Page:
Chartered Accountants and Professional Business Advisers

The General Data Protection Regulation (GDPR) comes into full effect on 25 May 2018 and will affect every type of business.

Whether this is the first time you’ve heard of GDPR or it’s already on your radar, it’s important to understand how it will affect your business, and what steps you must take to ensure you’re ready in time. The new rules will cover every business, from sole traders to large multinationals, including not-forprofit organisations.

GDPR is essentially a beefed-up version of the Data Protection Act, but it also encompasses some new areas. To comply with the rules you will need to consider what personal data you hold and why, how long you keep it for and whether it’s stored securely.

What data do you hold?

Firstly, carry out a ‘data audit’ to understand all the information you hold that is covered by GDPR and where it is. This will include your internal records and your client or customer records, both electronic and physical. The rules cover anything ‘personally identifiable’, meaning anything which can be linked to an identified or identifiable person. Identifiable means things that can be used to identify someone like an IP address or phone number. Often, data will be on a form that contains some personally identifiable information and it’s not practical to split it out.

Why are you holding the data?

You then need to establish whether you should legally be collecting and holding the data in the first place. Customers have new rights to know what you hold and to request that it’s deleted.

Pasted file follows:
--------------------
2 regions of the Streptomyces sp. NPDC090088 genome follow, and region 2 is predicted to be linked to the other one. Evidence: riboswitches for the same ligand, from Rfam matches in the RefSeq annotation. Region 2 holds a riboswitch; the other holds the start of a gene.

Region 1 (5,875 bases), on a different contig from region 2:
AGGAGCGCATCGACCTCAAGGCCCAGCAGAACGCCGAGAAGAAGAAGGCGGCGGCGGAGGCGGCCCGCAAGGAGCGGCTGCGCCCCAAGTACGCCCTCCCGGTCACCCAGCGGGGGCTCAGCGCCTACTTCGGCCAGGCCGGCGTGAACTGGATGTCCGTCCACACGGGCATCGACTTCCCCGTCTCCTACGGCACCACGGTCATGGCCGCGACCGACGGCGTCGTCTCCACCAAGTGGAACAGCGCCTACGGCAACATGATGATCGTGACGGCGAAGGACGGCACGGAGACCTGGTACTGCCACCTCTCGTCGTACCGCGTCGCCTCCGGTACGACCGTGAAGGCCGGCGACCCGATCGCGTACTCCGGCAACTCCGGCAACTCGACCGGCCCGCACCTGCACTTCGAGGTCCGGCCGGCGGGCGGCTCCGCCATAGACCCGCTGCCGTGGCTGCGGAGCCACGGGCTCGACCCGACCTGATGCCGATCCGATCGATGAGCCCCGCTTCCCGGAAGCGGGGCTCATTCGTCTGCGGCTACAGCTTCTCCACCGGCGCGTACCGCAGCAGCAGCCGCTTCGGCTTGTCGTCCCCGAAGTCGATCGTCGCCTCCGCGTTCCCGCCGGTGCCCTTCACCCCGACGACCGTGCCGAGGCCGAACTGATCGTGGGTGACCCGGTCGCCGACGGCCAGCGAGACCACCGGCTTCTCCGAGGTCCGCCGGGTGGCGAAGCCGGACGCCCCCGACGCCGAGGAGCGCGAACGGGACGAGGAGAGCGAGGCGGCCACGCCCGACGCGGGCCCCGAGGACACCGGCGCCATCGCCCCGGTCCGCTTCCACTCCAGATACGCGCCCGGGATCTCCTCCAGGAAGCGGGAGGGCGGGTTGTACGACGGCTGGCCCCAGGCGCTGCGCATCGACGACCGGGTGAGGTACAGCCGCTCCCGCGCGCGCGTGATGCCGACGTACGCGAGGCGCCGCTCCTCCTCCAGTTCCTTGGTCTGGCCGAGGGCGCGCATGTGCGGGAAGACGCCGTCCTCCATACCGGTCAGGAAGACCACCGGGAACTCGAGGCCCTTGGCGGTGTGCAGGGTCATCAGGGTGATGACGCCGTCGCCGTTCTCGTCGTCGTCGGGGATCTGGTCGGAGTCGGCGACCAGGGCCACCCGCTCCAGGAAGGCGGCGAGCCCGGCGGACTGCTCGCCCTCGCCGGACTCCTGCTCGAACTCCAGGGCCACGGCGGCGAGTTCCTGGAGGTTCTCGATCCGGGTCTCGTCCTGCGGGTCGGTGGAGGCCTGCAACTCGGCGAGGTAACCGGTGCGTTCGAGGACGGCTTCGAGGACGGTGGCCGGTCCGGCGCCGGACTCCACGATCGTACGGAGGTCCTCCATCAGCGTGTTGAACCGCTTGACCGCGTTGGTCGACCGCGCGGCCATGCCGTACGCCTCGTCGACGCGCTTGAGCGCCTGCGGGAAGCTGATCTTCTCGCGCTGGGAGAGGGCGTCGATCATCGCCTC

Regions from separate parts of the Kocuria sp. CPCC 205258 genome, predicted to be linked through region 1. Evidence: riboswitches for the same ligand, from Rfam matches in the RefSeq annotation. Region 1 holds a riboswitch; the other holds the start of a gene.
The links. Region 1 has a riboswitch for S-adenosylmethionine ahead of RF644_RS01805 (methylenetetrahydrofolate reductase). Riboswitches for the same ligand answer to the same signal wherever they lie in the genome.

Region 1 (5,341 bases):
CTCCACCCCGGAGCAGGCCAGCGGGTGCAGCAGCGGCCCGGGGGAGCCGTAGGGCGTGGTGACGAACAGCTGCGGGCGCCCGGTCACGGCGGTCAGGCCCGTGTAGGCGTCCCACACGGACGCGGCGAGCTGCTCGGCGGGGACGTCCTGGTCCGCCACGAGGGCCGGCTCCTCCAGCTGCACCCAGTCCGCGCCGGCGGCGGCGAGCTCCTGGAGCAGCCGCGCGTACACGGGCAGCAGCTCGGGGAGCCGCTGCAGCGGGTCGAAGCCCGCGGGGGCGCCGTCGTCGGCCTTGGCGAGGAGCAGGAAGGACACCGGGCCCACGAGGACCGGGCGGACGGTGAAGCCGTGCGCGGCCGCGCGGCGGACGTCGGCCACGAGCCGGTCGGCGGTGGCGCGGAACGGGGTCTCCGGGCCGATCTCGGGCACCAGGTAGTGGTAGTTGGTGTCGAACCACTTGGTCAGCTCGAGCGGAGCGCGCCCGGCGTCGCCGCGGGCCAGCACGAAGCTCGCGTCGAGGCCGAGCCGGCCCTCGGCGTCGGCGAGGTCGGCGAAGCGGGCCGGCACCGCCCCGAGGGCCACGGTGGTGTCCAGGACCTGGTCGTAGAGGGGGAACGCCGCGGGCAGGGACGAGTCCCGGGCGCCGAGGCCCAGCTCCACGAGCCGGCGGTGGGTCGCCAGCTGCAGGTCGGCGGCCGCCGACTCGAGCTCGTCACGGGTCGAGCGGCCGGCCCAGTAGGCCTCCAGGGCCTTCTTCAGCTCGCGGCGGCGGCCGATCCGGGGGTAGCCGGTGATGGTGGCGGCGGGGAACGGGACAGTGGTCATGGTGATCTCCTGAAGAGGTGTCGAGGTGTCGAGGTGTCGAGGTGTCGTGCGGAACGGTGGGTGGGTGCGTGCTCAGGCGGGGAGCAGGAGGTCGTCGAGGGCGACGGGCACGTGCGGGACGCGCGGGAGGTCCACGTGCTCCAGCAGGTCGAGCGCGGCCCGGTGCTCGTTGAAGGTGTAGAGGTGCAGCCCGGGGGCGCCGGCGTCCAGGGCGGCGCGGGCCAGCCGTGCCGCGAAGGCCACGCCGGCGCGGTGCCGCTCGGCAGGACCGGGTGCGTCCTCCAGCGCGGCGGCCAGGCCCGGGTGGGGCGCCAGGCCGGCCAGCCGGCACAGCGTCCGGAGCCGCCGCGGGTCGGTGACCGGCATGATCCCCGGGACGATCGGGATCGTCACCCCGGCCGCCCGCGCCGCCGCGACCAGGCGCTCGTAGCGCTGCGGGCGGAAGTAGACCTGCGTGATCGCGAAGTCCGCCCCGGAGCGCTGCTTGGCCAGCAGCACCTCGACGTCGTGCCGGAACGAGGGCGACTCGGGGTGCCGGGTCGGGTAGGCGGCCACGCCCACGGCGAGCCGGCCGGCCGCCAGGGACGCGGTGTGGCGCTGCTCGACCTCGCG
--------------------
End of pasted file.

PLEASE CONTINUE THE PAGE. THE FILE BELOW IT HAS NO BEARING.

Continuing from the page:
How long should you hold data for?

There is often a legal obligation to hold data, but after this period you need to think about whether you have a valid business case for retaining it. This may mean securely destroying physical records or deleting electronic files.

Where are you storing the data?

To protect physical data you must ensure that your building is secure, and that data is not maliciously copied. So you may need a clear desk policy or secure storage areas to ensure contractors or visitors can’t see or photograph information. If you keep data in an off-site location, check whether the third party is also protecting it under the GDPR. In case you lose a laptop or mobile phone you should make sure it’s encrypted or can be wiped remotely.

Normal emails are not secure so you may need to consider encryption. The onus is on the sender of the data, but you may also want to give your clients the ability to send you things securely.

Stand out against the competition

The silver lining is that while GDPR may be burdensome, it may allow you to showcase to your customers how securely you look after their information – and this could be an opportunity to stand out.